Colon cancer is sometimes called colorectal cancer, which is a term that combines colon cancer and rectal cancer, which begins in the rectum. Colon cancer and rectal cancer are often grouped together. Cancer starts when cells in the body start to grow out of control.
Understanding the normal structure of the colon and rectum will eventually help us understand colon and rectum cancer. The colon and rectum form the large intestine, which is part of the digestive system, also called as gastrointestinal (GI) system. The parts of the colon are named according to which way the food is traveling.
Ascending colon - The cecum is the pouch where undigested food comes in from the small intestine. It continues upward on the right side of the abdomen.
Transverse colon - The food then moves from the right to the left side of the body.
Descending colon - Because the food then travels down on the left side.
Sigmoid colon - The sigmoid colon joins the rectum, which then connects to the anus.
The majority of colorectal cancers begin as tumours on the rectum or colon's inner lining. These growths are called polyps. There are different types of polyps:
Adenomatous polyps (adenomas): Adenomas are called a pre-cancerous condition. The three types of adenomas are tubular, villous, and tubulovillous.
Hyperplastic polyps and inflammatory polyps: These types of polyps are common, and they are not pre-cancerous. In this case, some people with large hyperplastic polyps might need colorectal cancer screening with a colonoscopy.
Sessile serrated polyps (SSP) and traditional serrated adenomas (TSA): Because these polyps have a high risk of colorectal cancer, they are often treated like adenomas.
How does cancer develop or spread?
Your colon wall is made up of many layers, including mucous membranes, tissue, and muscle. Colorectal cancer starts in the innermost layer, which is the mucosa, and can grow outward through some or all of the other layers. It consists of cells that make and release mucus and other fluids. If these cells mutate or change, they may create a colon polyp.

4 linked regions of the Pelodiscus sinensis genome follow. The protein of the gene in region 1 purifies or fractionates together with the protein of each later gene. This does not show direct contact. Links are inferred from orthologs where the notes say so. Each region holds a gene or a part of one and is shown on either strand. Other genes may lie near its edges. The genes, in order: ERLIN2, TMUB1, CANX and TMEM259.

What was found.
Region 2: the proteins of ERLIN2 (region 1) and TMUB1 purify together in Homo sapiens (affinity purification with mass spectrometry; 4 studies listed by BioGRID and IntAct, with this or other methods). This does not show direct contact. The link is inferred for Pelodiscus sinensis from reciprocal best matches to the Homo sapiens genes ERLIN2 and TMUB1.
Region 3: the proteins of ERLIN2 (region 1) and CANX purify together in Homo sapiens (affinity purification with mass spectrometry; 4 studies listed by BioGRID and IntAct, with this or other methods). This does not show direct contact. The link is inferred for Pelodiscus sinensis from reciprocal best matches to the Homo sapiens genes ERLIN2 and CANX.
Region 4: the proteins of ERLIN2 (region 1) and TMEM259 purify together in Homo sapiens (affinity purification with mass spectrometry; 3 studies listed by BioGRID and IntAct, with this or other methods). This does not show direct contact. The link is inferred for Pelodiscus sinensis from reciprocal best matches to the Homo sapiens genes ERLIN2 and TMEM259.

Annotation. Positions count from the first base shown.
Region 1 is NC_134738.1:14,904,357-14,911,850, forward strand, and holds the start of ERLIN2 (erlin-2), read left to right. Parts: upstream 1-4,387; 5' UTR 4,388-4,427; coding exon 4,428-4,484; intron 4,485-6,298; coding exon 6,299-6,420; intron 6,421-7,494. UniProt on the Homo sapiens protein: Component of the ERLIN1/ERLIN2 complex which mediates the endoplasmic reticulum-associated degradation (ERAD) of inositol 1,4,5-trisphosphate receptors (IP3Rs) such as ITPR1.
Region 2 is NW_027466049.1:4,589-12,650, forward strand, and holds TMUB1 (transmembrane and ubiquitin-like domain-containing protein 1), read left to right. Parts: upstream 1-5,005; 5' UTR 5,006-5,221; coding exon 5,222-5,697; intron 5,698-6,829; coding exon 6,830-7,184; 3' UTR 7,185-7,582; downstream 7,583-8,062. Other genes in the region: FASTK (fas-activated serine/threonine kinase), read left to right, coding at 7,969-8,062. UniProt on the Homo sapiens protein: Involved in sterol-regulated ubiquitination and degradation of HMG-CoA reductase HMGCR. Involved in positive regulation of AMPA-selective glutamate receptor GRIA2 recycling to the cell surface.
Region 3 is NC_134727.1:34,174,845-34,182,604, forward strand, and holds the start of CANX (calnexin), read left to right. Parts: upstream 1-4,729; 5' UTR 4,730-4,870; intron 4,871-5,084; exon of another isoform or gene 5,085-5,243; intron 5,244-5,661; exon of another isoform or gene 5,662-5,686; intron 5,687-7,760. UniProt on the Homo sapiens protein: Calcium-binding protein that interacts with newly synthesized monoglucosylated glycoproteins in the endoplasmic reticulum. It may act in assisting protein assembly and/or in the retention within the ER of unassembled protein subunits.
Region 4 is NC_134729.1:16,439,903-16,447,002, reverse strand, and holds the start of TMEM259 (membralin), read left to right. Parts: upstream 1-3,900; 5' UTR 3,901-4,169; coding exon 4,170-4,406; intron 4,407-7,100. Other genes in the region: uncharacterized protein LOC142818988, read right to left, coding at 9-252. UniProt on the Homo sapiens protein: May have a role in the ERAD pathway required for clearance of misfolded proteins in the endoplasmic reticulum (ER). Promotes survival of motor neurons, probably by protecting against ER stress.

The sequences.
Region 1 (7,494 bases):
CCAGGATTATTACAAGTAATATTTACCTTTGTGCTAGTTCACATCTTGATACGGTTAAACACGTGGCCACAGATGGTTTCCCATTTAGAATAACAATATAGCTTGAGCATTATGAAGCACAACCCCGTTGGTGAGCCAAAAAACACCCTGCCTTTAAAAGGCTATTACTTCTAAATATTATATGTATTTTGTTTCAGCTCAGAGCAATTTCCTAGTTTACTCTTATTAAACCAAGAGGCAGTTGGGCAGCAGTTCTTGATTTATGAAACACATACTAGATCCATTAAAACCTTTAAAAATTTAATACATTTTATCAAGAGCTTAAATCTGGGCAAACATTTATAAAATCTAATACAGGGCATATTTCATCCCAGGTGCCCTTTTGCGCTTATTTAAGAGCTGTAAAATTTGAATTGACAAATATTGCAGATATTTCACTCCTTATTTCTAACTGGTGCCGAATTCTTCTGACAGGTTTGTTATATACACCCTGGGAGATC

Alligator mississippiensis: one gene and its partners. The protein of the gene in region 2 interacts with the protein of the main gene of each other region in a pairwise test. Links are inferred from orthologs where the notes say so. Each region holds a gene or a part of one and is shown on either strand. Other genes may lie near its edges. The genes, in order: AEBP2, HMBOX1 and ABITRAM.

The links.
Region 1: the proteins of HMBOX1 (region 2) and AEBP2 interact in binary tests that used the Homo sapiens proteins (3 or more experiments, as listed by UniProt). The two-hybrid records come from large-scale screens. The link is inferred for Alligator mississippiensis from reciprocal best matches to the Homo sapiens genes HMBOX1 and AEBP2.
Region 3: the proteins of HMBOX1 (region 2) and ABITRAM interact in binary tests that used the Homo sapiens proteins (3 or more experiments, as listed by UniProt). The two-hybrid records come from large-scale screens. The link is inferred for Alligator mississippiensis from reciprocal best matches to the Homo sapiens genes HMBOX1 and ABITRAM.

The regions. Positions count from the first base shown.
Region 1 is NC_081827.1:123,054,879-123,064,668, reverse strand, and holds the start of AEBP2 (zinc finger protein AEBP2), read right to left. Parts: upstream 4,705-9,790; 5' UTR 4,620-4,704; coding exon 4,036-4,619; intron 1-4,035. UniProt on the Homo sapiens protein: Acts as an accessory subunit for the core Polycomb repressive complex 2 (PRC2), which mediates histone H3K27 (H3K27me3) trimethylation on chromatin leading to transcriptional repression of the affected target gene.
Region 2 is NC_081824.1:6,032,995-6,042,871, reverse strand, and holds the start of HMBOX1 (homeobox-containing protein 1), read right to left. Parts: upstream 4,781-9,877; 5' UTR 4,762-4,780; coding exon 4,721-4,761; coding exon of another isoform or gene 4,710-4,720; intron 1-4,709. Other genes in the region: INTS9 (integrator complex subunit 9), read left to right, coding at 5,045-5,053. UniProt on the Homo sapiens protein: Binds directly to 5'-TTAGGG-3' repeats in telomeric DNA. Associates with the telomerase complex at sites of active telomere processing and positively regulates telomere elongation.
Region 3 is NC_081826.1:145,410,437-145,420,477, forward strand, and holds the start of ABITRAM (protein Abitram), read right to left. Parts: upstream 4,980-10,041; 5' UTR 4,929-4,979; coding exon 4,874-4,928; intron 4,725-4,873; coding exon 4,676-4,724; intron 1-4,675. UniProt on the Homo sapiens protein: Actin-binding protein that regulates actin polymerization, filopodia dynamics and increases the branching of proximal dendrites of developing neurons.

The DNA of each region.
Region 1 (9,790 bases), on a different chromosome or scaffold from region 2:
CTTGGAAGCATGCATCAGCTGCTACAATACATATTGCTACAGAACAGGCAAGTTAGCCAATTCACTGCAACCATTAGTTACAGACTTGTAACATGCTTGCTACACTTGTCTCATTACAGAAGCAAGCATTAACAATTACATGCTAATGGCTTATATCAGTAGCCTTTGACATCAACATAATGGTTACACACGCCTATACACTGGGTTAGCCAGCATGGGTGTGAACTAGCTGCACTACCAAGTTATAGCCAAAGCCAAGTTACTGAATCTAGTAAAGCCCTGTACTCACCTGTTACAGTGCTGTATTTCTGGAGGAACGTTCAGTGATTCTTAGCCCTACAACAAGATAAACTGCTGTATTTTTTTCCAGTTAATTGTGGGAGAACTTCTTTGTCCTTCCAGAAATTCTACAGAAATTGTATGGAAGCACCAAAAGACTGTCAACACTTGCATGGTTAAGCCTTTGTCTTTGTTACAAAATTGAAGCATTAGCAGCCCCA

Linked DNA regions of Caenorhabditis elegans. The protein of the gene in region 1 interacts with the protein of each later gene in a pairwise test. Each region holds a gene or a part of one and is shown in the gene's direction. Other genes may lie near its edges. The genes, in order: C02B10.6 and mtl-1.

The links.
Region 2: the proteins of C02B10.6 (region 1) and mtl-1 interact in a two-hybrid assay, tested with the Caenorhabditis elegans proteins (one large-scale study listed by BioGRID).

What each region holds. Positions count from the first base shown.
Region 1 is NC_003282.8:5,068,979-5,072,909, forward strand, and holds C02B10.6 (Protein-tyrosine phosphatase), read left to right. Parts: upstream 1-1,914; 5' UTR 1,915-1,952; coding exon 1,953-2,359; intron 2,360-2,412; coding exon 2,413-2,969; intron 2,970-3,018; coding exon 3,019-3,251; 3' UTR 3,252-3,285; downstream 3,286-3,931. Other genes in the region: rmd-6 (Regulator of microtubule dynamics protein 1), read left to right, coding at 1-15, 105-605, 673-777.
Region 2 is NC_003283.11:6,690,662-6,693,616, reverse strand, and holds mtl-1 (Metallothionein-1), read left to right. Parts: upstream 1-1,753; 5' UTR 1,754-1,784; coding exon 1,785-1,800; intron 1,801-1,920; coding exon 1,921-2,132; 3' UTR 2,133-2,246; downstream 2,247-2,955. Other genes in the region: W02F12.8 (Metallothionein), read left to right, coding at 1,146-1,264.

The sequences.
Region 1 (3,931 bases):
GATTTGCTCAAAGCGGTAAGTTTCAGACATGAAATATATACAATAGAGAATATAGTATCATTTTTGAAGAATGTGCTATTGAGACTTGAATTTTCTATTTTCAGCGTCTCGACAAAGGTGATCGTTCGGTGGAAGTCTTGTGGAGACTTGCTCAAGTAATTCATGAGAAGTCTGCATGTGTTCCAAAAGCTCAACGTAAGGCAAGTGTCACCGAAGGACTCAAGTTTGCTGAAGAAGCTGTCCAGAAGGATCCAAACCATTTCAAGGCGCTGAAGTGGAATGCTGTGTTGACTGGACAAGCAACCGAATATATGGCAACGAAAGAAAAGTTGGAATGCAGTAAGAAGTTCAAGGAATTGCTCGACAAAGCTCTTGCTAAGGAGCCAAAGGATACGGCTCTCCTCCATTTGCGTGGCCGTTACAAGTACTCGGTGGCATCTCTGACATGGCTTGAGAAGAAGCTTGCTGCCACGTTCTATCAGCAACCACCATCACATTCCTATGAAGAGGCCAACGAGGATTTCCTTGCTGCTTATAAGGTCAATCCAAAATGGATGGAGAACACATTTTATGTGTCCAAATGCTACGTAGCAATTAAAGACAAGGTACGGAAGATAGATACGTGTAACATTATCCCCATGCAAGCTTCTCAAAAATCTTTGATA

Over time, colon polyps may become cancerous. (It usually takes about 10 years for cancer to form in a colon polyp.) Left undetected and/or untreated, colon cancer may also spread to other parts of your body via lymph nodes or blood vessels.
Risk factors for colon cancer:
Smoking- Products like tobacco and cigarettes increase your risk of developing colon cancer.
Excessive alcohol consumption- Limiting your alcohol consumption can reduce the chances of colon cancer.
Obesity- Eating high-calorie foods may increase your weight, which can be sign of colon cancer.
Excesive red meat and processed meat consumption- Doctors suggest reducing the consumption of meat to twice a week.
Not exercising- Exercise lowers the risk of developing any disease; it may also lower the risk of colon cancer.
Types of cancer in the colon and rectum:
- Carcinoid tumors
- Gastrointestinal stromal tumors (GISTs)
You may not know whether you have colon cancer because some symptoms are similar to those of less serious conditions. Here are some common symptoms of colon cancer:
- Blood in your stool
- Bloated stomach
- Abdominal Pain
- Unexplained weightloss
(Disclaimer: The content on this site is for informational purposes only, and should not be taken as professional medical advice. Always seek the guidance of your doctor or other health professionals for any questions you may have regarding your health or a medical condition.)